Ian’s Bird of the Week – Silver-crowned Friarbird ~ by Ian Montgomery
Last week, we had the splendid Palm Cockatoo at Mungkan Kandju National Park. On the way home, I spent the night at Musgrave, Cape York Peninsula, so that I could look for Golden-shouldered Parrots at Artemis Station where the owners, the Shephards, have worked tirelessly to save this utterly beautiful but endangered parrot. This featured as Bird of the Week last December, so I’ve chosen the Silver-crowned Friarbird as the main species this week.
At Musgrave, I camped under an African tulip tree, a popular ornamental introduction in northern Australia but now branded as a Class 3 weed in Queensland (may not be supplied or sold and removal may be required from environmentally sensitive areas). It is, however, very popular with the larger honeyeaters and after returning from Artemis, I noticed a smallish Friarbird feeding in the tree and making unfamiliar sounds, this Silver-crowned Friarbird, a species I’ve seen in the Northern Territory but not previously in northern Queensland, where the similar Helmeted Friarbird is much commoner.
The north Queensland race of the Helmeted Friarbird (yorki) also has a silver crown and frequently mid-identified. The Silver-crowned is better identified by its smaller size (27-32cm/11-12.6in compared with 32.5-37cm/12.8-14.6in), the shape of the bare patch on the cheek and the shape of the bill-knob. In the Silver-crowned Friarbird the black facial skin forms an angular point behind the eye but is rounded in the Helmeted. This isn’t always easy to see, so I have included the second photo which shows it better. The Silver-crowned has a more prominent bill-knob, but the knob is less obvious in juvenile birds of both species and variable in shape in the races of the Helmeted. The call is perhaps more reliable as the tone of the Silver-crowned is noticeably more nasal, sometimes described as ‘cat-like’ and also likened to the calls of the Koel. I’m rather deaf, but even I noticed the difference.
Sue Shephard found me a pair of Golden-shouldered Parrots feeding on the roadside and the male was quite approachable, so I’ve included a photo of this amazing parrot.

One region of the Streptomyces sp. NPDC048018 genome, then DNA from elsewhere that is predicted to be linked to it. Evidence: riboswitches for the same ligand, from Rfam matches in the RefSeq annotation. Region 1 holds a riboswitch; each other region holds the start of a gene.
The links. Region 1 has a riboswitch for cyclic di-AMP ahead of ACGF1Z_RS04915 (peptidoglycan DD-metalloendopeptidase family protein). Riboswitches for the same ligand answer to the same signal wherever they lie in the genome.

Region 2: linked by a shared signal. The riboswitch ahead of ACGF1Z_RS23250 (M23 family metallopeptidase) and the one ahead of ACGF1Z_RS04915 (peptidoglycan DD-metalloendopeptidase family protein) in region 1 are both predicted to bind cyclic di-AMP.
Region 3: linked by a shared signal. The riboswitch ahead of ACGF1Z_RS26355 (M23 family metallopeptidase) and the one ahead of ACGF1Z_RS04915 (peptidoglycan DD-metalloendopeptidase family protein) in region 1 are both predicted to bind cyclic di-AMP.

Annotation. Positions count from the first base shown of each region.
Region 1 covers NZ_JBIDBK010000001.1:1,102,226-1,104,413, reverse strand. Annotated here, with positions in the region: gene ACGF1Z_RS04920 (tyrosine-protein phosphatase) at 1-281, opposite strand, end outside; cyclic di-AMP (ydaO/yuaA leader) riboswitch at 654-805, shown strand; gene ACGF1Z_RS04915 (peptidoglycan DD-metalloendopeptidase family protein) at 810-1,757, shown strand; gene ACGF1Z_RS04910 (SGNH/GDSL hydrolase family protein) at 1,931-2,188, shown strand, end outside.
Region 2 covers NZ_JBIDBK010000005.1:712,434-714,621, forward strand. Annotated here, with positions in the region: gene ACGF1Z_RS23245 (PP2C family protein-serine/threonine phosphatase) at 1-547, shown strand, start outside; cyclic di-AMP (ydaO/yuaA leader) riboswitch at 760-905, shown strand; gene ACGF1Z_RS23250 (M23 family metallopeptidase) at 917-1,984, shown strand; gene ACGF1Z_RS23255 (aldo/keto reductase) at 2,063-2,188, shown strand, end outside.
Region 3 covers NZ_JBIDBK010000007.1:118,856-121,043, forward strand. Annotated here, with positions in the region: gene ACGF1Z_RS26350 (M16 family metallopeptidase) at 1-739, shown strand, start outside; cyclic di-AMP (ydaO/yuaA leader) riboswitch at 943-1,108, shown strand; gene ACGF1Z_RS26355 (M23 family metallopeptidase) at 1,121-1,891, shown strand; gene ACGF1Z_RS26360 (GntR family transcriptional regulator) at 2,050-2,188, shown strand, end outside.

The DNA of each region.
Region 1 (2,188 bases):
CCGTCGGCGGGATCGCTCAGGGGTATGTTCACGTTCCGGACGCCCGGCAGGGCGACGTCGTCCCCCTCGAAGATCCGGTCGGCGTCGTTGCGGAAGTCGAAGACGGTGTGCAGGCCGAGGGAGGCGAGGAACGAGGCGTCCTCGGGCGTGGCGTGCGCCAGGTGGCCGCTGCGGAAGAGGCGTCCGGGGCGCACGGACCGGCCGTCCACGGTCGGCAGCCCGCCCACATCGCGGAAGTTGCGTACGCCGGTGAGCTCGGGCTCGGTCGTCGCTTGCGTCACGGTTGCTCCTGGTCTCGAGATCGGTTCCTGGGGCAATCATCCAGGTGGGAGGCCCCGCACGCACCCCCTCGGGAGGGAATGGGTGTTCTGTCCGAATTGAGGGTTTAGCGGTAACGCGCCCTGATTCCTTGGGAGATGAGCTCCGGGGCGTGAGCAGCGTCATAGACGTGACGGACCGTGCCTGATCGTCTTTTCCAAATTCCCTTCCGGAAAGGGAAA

Back at the website, I’ve been labouring to fix the formatting problems discovered with old versions of Internet Explorer. I’ve fixed the home page and all the new format family index pages and am now updating the actual photo galleries. I’ve started with the galleries birds that appear at the top of the home page as ‘Ian’s Picks’, normally updated weekly, though I’ll leave the current crop for a few days longer.
As part of the reformatting, I’m adding a few refinements. In the family index pages, I’ve included ‘place-holders’ for regional thumbnail links that don’t apply (eg Australian Thumbnails for Woodpeckers) so that the regional thumbnail links always appear in the same location in both the family index pages and the species galleries and I’m including the other applicable regional thumbnail links in the regional index pages so that, for example, you can go straight from the Old World Woodpecker thumbnails to the New World Woodpecker thumbnails without having to go through the Global thumbnails.
I’ve also including the previous and next family pointers (and the names of the families) in the regional index pages so that, again, you don’t have to go to the Global level of thumbnails to get to the next or previous family. This all sounds more complicated that it actually is, so, if you are interested, have a look at the Woodpeckers: http://www.birdway.com.au/picidae/index.htm .
Ian Montgomery, Birdway Pty Ltd,
454 Forestry Road, Bluewater, Qld 4818
Phone: +61-7 4751 3115
Preferred Email: firstname.lastname@example.org
Again, Ian has captured some fantastic photos of the birds. He has such a talent for his photography. Thanks again, Ian.
The Friarbirds are in the Meliphagidae Family of the Passeriformes Order.
The crown of the wise is their riches: but the foolishness of fools is folly. (Proverbs 14:24 KJV)
Ian’s Bird of the Week – Helmeted Friarbird